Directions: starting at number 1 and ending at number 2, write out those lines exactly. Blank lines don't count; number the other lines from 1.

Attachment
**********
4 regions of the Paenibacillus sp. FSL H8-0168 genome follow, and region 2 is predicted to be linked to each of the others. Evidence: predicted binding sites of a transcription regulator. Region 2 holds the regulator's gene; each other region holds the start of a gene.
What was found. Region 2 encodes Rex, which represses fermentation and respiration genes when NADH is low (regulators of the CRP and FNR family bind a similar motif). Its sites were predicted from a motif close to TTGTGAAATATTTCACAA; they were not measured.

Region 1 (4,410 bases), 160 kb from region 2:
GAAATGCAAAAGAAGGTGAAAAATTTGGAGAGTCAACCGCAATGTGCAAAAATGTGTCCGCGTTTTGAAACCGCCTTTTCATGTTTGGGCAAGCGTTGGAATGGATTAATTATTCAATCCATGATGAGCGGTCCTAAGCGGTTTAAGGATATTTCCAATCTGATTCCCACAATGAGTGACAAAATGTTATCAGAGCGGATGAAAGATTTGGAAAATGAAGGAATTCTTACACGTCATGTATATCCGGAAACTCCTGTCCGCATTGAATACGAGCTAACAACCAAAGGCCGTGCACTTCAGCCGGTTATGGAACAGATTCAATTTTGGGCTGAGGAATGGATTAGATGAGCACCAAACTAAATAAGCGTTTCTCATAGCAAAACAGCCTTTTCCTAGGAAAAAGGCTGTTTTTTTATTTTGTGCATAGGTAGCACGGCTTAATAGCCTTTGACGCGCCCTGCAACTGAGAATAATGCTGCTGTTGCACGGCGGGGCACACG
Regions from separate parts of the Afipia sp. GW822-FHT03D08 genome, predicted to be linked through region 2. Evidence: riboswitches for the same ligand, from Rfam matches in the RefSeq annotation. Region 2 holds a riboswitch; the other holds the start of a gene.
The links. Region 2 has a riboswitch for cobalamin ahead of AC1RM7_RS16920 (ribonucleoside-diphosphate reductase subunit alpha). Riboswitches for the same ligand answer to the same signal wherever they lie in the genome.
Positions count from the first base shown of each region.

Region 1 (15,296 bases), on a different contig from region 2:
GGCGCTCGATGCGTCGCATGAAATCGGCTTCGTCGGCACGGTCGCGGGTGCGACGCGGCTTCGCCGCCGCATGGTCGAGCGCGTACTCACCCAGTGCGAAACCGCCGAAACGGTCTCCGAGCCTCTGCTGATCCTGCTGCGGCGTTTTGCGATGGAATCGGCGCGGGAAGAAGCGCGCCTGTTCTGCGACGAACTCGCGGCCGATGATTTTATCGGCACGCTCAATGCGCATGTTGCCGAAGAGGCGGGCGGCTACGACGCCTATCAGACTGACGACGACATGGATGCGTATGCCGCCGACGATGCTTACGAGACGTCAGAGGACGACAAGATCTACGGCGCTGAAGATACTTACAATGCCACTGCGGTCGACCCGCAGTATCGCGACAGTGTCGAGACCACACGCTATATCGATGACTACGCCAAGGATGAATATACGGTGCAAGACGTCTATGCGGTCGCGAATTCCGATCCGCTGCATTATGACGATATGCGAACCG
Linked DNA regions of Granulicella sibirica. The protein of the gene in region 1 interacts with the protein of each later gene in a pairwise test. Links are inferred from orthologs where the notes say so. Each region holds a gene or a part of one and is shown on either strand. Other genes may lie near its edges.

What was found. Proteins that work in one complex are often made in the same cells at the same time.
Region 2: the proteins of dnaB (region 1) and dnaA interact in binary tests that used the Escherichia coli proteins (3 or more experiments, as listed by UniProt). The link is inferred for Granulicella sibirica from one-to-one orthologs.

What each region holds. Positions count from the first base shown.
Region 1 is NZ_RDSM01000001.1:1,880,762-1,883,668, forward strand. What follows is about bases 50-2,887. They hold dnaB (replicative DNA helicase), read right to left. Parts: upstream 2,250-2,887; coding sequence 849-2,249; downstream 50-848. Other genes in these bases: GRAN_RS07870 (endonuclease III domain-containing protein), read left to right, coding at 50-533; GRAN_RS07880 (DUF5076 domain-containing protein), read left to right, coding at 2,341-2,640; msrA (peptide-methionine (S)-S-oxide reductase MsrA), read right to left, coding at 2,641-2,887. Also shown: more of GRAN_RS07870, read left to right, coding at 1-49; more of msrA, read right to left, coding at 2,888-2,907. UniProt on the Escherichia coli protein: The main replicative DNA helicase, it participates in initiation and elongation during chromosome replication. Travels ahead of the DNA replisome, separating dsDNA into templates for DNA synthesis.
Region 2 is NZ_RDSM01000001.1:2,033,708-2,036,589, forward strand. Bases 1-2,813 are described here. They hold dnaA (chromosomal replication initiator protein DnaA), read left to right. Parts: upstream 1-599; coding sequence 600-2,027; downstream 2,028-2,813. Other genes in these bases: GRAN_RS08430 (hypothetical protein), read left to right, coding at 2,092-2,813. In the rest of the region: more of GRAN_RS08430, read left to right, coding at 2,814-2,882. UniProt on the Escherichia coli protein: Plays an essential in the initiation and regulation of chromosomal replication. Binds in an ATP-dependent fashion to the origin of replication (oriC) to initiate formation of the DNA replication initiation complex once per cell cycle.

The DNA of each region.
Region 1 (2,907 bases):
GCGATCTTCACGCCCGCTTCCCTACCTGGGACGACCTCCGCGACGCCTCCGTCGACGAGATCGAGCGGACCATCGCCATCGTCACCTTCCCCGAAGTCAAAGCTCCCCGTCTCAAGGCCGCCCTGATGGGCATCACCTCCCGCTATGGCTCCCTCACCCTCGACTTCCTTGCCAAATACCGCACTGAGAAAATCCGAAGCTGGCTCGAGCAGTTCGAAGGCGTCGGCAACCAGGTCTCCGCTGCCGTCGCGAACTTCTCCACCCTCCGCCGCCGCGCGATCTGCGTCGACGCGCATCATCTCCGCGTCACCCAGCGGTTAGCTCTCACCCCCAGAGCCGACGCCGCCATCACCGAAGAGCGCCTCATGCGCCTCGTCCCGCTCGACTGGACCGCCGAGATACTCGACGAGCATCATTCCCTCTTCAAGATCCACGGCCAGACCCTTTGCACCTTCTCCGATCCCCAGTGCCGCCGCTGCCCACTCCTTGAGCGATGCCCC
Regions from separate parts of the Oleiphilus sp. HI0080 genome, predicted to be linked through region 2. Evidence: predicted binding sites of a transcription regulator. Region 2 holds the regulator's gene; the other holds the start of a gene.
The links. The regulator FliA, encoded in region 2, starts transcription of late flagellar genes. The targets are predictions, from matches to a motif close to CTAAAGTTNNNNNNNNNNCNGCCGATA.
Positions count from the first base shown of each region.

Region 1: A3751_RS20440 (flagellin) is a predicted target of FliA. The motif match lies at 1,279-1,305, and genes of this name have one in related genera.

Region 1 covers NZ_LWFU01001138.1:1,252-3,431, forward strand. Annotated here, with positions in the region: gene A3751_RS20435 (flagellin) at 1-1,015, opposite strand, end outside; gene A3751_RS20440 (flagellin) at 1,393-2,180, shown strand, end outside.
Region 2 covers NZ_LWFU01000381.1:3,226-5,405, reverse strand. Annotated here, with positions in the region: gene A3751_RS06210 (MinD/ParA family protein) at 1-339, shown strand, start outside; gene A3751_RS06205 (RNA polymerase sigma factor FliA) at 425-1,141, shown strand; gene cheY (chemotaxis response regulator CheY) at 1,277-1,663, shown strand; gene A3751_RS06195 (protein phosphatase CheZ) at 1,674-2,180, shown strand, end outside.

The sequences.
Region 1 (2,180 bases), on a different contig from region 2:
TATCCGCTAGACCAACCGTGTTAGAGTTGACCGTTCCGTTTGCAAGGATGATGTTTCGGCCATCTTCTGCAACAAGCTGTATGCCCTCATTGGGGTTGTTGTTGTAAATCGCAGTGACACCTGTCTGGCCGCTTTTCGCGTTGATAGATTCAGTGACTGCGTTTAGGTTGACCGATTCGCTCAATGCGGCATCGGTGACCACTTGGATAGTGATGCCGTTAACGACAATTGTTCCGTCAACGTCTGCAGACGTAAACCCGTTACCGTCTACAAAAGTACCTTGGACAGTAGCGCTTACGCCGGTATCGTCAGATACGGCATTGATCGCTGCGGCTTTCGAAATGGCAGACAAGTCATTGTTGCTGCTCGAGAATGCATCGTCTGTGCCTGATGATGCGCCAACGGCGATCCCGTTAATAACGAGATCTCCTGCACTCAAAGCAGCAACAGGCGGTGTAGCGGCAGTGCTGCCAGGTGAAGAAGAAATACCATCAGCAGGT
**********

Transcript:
4 regions of the Paenibacillus sp. FSL H8-0168 genome follow, and region 2 is predicted to be linked to each of the others. Evidence: predicted binding sites of a transcription regulator. Region 2 holds the regulator's gene; each other region holds the start of a gene.
What was found. Region 2 encodes Rex, which represses fermentation and respiration genes when NADH is low (regulators of the CRP and FNR family bind a similar motif). Its sites were predicted from a motif close to TTGTGAAATATTTCACAA; they were not measured.